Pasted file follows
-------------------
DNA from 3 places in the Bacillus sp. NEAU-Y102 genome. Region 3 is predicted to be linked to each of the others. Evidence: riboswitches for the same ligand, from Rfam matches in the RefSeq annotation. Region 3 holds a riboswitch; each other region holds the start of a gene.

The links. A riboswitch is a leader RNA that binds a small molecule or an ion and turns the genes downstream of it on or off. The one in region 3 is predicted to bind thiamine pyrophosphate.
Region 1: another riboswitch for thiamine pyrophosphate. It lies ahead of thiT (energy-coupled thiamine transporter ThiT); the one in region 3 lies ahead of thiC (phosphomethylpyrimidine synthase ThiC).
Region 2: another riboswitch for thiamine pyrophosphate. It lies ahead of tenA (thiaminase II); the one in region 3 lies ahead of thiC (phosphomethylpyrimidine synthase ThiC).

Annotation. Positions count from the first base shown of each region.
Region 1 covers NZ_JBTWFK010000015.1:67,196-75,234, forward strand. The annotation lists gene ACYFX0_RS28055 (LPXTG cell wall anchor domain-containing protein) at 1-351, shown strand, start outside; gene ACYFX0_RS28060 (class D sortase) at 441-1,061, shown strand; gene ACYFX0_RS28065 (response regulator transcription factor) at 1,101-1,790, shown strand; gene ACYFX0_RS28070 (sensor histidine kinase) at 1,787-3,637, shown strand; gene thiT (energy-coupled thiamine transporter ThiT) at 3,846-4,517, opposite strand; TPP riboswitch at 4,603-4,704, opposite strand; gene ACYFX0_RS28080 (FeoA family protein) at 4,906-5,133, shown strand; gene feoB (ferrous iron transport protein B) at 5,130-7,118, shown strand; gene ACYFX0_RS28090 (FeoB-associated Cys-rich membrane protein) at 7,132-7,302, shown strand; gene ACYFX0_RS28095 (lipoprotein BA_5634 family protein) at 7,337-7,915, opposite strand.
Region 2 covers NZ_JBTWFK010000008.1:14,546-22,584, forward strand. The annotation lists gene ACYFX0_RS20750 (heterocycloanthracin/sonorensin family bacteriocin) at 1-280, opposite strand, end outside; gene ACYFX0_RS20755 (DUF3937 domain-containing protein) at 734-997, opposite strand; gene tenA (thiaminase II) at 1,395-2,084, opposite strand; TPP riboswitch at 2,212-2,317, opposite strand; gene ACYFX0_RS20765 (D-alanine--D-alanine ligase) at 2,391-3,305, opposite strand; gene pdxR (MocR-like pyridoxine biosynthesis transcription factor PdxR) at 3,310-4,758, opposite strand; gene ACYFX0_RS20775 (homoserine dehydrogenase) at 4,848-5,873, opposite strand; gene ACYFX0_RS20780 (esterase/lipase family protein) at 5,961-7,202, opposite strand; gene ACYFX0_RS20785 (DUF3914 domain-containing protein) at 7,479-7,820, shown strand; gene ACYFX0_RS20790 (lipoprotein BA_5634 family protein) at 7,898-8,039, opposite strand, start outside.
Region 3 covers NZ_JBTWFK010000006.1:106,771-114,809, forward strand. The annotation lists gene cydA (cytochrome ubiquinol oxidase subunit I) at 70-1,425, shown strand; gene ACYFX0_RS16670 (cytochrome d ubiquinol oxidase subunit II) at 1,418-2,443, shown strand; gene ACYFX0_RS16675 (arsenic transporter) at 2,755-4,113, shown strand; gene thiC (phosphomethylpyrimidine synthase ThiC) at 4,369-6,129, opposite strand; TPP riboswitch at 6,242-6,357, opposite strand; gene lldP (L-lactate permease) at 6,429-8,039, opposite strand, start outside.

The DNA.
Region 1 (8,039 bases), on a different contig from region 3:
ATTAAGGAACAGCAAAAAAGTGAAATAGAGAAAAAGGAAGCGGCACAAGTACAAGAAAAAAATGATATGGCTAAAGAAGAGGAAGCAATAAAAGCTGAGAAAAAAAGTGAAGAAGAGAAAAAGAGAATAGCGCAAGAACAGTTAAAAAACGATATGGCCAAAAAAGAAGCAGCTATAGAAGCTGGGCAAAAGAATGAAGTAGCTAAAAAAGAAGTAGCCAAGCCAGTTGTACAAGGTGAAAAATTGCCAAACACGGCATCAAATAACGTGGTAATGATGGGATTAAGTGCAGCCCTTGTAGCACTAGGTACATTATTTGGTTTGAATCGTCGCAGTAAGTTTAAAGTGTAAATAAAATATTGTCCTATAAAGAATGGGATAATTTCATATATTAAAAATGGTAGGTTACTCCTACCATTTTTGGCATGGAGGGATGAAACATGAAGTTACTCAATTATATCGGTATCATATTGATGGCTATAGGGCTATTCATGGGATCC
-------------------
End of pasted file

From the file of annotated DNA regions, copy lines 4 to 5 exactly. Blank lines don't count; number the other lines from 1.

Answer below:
Region 2: another riboswitch for thiamine pyrophosphate. It lies ahead of tenA (thiaminase II); the one in region 3 lies ahead of thiC (phosphomethylpyrimidine synthase ThiC).

Annotation. Positions count from the first base shown of each region.